Pet Euthanasia

I will never forget when my son’s pit bull Kai got loose. We got him as an eight month-old rescue pet from an abusive home. It took some time for him to gain our trust but eventually, with love and patience, he made great progress and quickly became a beloved member of our family and companion to my son.

One morning we let him out back and when my son went to bring him in the house, he found the gate partially open and Kai was gone. My husband and son walked around the neighborhood for half an hour calling his name.

Then they found him. He was lying in the street at a busy intersection near our home. He had been hit and was severely injured, unable even to lift his head. We got him home, a traumatic event in itself. When we arrived at the veterinary hospital he was in too much pain even to move from the car.

The vet came out to the parking lot and examined him. His injuries were very severe and his chance of recovery very unlikely; the decision was made to put him to sleep. This was performed right there in the parking lot, and even though the three of us were there holding him and petting him right up until the end, I couldn’t help but think later how much less pain and suffering there would have been if we had been able to put him to sleep at home.

One of the toughest decisions a pet owner will face is whether or not it is time to euthanize their beloved companion. We love our pets and we want what’s best for them at every stage of their life. When we have a chronically ill or severely injured pet it hurts us to see them suffer, so we choose the humane option.

The decision to euthanize a pet brings with it many mixed feelings. We want to end their pain and at the same time minimize the emotional turmoil that ending a physical life causes for ourselves, our family, and most of all for our beloved pet. Sometimes there is a cost consideration involved.

Many pet owners now seek to ease that transition for everyone concerned by opting for home-based euthanization. The idea behind this option is to lessen the trauma by allowing the pet to be euthanized where they feel comfortable, surrounding by those that they love.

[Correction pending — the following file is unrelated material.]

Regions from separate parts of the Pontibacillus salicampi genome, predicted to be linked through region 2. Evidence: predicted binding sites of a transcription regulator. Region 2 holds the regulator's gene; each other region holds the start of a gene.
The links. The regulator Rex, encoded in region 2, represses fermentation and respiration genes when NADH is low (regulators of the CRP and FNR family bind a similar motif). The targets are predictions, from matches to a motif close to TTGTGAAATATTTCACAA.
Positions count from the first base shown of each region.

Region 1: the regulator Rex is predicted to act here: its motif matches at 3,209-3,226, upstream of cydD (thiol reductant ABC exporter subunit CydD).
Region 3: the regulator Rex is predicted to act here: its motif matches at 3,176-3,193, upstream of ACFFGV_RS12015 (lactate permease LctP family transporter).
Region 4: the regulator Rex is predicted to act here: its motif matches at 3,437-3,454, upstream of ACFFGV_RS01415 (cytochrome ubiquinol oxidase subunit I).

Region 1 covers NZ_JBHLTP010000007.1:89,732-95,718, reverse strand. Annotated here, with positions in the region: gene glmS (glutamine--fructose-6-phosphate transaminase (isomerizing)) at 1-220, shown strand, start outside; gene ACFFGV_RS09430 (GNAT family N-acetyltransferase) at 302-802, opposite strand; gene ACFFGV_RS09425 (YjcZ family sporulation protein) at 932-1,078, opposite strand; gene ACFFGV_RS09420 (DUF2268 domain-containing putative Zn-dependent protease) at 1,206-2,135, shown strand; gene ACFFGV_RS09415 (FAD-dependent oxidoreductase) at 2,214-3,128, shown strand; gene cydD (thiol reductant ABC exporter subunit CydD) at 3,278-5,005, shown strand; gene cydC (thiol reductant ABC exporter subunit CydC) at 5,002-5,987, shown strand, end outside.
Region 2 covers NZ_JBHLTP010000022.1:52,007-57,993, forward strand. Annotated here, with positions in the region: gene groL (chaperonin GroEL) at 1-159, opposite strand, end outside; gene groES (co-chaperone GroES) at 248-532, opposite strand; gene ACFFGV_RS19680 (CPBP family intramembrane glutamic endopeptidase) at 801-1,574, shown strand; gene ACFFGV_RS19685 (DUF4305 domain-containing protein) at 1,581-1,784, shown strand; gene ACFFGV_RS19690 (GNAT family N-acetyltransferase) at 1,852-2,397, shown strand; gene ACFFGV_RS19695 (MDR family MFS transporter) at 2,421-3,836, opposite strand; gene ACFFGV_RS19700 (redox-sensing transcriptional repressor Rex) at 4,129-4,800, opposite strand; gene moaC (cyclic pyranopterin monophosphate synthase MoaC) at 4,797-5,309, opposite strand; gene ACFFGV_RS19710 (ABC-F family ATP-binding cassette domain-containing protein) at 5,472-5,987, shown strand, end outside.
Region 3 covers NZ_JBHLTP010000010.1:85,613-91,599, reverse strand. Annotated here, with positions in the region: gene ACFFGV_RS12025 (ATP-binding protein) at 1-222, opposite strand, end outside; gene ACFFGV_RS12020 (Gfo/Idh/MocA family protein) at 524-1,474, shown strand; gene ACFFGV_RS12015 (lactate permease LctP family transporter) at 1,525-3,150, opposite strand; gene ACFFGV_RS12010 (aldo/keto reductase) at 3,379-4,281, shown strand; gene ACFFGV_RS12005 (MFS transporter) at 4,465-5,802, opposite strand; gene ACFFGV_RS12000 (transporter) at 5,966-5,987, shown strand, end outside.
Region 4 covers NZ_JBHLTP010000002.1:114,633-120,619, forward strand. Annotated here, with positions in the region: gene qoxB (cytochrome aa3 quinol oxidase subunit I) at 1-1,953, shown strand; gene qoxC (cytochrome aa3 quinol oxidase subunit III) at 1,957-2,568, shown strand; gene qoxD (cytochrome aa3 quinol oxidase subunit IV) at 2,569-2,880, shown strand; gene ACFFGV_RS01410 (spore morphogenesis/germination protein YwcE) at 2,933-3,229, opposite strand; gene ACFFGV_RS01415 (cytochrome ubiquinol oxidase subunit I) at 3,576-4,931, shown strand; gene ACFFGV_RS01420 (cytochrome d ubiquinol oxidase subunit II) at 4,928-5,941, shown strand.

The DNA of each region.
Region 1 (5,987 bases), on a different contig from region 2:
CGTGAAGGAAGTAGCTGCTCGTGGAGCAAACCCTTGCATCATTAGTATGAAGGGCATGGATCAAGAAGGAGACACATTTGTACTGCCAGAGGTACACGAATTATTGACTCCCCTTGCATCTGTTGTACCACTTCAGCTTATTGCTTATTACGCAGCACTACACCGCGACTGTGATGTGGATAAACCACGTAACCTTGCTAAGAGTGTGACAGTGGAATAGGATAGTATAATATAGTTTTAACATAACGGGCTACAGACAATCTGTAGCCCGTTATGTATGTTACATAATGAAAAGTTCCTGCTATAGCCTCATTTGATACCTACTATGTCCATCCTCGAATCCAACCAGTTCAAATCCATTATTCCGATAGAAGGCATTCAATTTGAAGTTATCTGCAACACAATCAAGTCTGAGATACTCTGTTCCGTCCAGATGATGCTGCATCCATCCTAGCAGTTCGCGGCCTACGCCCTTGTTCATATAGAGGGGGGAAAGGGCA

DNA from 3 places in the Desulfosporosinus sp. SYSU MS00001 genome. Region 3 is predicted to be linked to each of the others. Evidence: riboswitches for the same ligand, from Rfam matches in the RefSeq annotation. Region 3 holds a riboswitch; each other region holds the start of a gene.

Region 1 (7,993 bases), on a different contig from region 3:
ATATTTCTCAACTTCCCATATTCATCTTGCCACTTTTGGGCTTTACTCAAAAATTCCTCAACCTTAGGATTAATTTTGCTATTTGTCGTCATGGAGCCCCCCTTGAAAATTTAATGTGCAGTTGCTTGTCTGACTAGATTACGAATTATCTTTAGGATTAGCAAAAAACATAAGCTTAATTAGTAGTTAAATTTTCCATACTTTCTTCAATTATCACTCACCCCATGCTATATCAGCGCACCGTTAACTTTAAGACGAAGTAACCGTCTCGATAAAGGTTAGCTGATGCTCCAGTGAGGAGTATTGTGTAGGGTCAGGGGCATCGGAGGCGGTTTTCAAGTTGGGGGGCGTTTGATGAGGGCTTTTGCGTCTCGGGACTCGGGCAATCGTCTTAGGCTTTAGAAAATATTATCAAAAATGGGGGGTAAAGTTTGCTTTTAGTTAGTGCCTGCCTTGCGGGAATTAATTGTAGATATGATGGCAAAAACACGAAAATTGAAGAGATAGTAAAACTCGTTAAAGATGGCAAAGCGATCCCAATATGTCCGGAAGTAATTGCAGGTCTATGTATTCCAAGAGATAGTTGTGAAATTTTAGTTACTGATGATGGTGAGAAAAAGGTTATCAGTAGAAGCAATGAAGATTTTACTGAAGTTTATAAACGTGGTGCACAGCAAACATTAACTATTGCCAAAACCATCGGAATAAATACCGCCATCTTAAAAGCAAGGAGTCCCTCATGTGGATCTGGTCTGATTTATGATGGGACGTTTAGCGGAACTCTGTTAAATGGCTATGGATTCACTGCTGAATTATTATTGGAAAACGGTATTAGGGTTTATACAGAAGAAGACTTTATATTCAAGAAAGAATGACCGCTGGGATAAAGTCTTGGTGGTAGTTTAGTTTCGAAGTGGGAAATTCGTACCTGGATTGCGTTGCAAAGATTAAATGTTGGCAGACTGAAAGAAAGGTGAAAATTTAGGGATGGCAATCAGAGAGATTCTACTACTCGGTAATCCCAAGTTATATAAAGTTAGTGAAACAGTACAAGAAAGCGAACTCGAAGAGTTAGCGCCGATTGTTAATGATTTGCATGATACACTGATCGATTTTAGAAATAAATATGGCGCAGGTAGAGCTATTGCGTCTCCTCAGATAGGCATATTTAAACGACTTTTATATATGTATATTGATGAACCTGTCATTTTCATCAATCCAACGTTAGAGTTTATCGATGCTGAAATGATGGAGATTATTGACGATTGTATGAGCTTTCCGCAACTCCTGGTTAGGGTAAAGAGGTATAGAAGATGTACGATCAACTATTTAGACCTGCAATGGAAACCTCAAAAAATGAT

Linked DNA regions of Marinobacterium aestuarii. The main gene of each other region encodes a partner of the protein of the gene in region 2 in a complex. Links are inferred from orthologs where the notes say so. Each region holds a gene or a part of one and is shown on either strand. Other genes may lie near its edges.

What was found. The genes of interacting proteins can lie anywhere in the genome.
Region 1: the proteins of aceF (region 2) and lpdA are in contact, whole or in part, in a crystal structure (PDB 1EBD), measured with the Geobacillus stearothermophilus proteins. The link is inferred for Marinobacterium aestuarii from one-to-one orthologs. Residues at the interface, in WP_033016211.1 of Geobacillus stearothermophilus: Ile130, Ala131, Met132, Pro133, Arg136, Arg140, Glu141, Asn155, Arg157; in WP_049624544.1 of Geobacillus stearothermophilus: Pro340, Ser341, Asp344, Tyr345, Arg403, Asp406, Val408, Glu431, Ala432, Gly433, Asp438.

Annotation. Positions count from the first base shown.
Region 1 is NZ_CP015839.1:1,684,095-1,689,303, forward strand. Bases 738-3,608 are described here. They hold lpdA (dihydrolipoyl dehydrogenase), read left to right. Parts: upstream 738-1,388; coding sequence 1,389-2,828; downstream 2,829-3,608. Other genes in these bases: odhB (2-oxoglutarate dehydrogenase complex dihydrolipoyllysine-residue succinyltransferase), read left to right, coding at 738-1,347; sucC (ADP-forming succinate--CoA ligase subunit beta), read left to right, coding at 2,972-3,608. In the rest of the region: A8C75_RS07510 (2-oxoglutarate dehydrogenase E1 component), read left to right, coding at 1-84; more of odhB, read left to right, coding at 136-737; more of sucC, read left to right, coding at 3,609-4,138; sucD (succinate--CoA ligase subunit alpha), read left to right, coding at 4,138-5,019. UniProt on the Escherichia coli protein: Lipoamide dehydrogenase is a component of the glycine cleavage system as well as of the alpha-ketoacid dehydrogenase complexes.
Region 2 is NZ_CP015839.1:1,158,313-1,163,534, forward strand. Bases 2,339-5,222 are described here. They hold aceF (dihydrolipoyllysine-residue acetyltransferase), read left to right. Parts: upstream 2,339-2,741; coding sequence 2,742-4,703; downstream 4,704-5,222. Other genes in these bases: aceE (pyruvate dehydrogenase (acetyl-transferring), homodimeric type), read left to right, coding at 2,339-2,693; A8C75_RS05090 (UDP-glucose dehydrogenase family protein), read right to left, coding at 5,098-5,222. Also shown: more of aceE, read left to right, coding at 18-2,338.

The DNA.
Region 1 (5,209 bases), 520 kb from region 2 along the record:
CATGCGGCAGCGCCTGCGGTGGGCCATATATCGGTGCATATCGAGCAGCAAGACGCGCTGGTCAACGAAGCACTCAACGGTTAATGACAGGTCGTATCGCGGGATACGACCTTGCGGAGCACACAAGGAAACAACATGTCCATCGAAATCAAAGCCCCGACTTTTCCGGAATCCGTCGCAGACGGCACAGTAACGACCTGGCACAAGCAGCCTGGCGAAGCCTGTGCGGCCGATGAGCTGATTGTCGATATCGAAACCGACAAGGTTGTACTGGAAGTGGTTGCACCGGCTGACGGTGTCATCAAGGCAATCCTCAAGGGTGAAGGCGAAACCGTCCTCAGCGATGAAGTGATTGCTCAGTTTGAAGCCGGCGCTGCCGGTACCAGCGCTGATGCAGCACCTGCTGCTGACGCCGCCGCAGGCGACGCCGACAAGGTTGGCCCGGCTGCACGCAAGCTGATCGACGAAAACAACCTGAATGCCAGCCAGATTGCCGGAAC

It is also a means of easing physical suffering; a trip to a veterinary hospital could possibly cause more pain and mental anguish.


There are a few methods of humanely euthanizing small pets such as rodents, birds, and reptiles.

Carbon dioxide is considered to be the quickest and most humane means of home euthanasia, and it is the only method approved by the American Veterinary Medical Association. It is safe, and when properly administered it facilitates a quick and painless death.

If you don’t have access to and knowledge of how to administer Co2 from a from a compressed cylinder, there are methods of making a carbon dioxide chamber yourself.

Body Temperature Reduction
This is a method that was recommended by a vet when my elderly iguana developed an incurable and degenerative condition. It is for use exclusively with reptiles due to their cold-blooded nature., is painless, effective, and humane. I used it on Iggy, and though it was hard for me, he seemed to go peacefully. I couldn’t personally say how it would work with other types of reptiles.

I placed him in a contained of water as instructed, and slowly added ice to the bath to gradually lower his body temperature until his system shut down.


Self-induced euthanasia is not recommended for larger mammals such as cats, dogs, and livestock, and many people I know don’t have the heart to shoot or gas an animal, as was common in the past.

Fortunately a lot of veterinarians realize this dilemma and now offer home hospice and euthanasia services. It is a pricier option, but the best way to ensure your pet’s passing under the most favorable and humane conditions for all involved.

Here is an excellent website that has listings by state and other helpful information.


If you decide on self-initiated euthanasia, please educate yourself on proper methods or get the assistance of a professional so that you don’t inadvertently cause more suffering in an effort to help.

Also, dependent on the method used, it may be traumatic for younger children to be present when the procedure its being performed.